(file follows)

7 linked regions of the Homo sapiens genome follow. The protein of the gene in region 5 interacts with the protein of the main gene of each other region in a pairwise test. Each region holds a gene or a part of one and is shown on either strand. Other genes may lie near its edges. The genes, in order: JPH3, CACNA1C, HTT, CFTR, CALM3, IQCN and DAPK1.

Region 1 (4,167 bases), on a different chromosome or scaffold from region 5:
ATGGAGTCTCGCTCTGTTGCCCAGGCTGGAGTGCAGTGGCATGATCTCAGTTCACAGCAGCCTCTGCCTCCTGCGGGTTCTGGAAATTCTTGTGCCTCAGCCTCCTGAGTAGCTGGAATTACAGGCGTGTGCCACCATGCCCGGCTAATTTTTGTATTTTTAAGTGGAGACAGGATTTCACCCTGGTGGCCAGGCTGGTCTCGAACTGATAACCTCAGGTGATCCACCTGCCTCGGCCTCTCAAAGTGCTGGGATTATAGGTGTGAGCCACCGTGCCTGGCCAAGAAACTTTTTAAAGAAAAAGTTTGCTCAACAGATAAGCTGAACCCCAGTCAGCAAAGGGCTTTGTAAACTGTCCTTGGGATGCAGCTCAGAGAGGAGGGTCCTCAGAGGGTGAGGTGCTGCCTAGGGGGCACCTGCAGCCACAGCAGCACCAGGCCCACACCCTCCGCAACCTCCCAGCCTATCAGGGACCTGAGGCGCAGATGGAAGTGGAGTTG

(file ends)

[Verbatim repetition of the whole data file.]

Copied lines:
7 linked regions of the Homo sapiens genome follow. The protein of the gene in region 5 interacts with the protein of the main gene of each other region in a pairwise test. Each region holds a gene or a part of one and is shown on either strand. Other genes may lie near its edges. The genes, in order: JPH3, CACNA1C, HTT, CFTR, CALM3, IQCN and DAPK1.

Region 1 (4,167 bases), on a different chromosome or scaffold from region 5:
ATGGAGTCTCGCTCTGTTGCCCAGGCTGGAGTGCAGTGGCATGATCTCAGTTCACAGCAGCCTCTGCCTCCTGCGGGTTCTGGAAATTCTTGTGCCTCAGCCTCCTGAGTAGCTGGAATTACAGGCGTGTGCCACCATGCCCGGCTAATTTTTGTATTTTTAAGTGGAGACAGGATTTCACCCTGGTGGCCAGGCTGGTCTCGAACTGATAACCTCAGGTGATCCACCTGCCTCGGCCTCTCAAAGTGCTGGGATTATAGGTGTGAGCCACCGTGCCTGGCCAAGAAACTTTTTAAAGAAAAAGTTTGCTCAACAGATAAGCTGAACCCCAGTCAGCAAAGGGCTTTGTAAACTGTCCTTGGGATGCAGCTCAGAGAGGAGGGTCCTCAGAGGGTGAGGTGCTGCCTAGGGGGCACCTGCAGCCACAGCAGCACCAGGCCCACACCCTCCGCAACCTCCCAGCCTATCAGGGACCTGAGGCGCAGATGGAAGTGGAGTTG